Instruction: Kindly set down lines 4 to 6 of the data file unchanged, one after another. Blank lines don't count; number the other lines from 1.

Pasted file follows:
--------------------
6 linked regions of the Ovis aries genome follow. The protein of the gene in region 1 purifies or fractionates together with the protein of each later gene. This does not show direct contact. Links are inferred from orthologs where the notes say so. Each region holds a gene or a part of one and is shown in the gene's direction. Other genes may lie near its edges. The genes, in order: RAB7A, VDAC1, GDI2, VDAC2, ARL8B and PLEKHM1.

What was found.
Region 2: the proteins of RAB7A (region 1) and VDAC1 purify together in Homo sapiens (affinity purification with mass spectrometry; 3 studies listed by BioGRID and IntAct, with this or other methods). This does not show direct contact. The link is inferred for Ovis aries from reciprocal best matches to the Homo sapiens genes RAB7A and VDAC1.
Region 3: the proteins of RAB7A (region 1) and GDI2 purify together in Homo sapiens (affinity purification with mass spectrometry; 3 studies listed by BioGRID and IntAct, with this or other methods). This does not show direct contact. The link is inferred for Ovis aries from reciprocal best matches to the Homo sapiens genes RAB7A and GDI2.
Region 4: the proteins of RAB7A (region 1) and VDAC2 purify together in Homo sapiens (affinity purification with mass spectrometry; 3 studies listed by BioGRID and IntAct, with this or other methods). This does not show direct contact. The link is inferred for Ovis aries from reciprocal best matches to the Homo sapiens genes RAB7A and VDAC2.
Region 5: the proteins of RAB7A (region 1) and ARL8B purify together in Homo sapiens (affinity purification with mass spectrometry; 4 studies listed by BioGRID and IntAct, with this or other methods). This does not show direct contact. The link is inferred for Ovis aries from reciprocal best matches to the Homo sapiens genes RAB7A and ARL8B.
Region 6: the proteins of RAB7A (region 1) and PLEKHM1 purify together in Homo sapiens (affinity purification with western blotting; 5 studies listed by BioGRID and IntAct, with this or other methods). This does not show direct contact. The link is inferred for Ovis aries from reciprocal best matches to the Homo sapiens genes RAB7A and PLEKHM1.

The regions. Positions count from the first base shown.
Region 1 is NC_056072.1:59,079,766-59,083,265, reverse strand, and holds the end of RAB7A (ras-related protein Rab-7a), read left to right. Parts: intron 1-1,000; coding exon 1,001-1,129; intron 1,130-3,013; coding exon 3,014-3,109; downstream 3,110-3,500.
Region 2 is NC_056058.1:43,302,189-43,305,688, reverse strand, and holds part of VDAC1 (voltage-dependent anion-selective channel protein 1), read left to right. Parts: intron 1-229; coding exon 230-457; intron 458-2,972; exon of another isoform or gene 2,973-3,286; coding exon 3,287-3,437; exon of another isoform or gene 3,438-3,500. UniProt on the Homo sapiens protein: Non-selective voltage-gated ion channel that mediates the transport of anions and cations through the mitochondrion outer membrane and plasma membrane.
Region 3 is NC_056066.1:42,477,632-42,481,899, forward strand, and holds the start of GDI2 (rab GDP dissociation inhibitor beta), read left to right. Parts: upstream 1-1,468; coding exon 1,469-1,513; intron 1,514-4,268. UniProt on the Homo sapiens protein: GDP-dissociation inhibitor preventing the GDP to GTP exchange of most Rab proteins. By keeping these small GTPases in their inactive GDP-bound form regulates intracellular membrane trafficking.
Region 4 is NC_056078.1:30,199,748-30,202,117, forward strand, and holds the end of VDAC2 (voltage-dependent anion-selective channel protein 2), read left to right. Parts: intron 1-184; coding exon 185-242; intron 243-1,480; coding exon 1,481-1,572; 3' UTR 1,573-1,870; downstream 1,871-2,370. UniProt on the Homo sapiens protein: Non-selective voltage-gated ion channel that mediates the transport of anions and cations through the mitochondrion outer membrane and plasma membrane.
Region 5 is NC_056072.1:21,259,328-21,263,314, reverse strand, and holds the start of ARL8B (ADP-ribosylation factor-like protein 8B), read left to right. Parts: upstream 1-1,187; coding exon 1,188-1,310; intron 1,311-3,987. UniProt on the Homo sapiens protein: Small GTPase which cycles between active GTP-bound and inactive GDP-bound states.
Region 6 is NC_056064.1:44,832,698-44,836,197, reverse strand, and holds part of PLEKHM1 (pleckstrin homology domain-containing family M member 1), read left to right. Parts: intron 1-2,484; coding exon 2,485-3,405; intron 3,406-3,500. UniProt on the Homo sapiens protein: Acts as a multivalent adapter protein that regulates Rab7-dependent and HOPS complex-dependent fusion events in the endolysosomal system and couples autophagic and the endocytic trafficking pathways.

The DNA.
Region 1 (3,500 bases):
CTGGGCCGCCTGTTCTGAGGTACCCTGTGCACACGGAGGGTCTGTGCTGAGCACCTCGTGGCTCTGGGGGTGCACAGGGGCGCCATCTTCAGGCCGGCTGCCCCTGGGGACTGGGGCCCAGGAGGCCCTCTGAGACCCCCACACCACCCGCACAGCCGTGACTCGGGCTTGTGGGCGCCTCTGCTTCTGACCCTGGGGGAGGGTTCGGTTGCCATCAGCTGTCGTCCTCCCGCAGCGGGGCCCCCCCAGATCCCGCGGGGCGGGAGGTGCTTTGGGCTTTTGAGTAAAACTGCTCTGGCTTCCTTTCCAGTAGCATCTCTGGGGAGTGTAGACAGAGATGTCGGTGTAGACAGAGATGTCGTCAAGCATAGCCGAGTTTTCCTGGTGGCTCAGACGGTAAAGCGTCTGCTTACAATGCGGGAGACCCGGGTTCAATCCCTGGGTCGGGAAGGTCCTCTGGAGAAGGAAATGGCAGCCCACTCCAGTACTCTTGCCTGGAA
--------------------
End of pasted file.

Region 3: the proteins of RAB7A (region 1) and GDI2 purify together in Homo sapiens (affinity purification with mass spectrometry; 3 studies listed by BioGRID and IntAct, with this or other methods). This does not show direct contact. The link is inferred for Ovis aries from reciprocal best matches to the Homo sapiens genes RAB7A and GDI2.
Region 4: the proteins of RAB7A (region 1) and VDAC2 purify together in Homo sapiens (affinity purification with mass spectrometry; 3 studies listed by BioGRID and IntAct, with this or other methods). This does not show direct contact. The link is inferred for Ovis aries from reciprocal best matches to the Homo sapiens genes RAB7A and VDAC2.
Region 5: the proteins of RAB7A (region 1) and ARL8B purify together in Homo sapiens (affinity purification with mass spectrometry; 4 studies listed by BioGRID and IntAct, with this or other methods). This does not show direct contact. The link is inferred for Ovis aries from reciprocal best matches to the Homo sapiens genes RAB7A and ARL8B.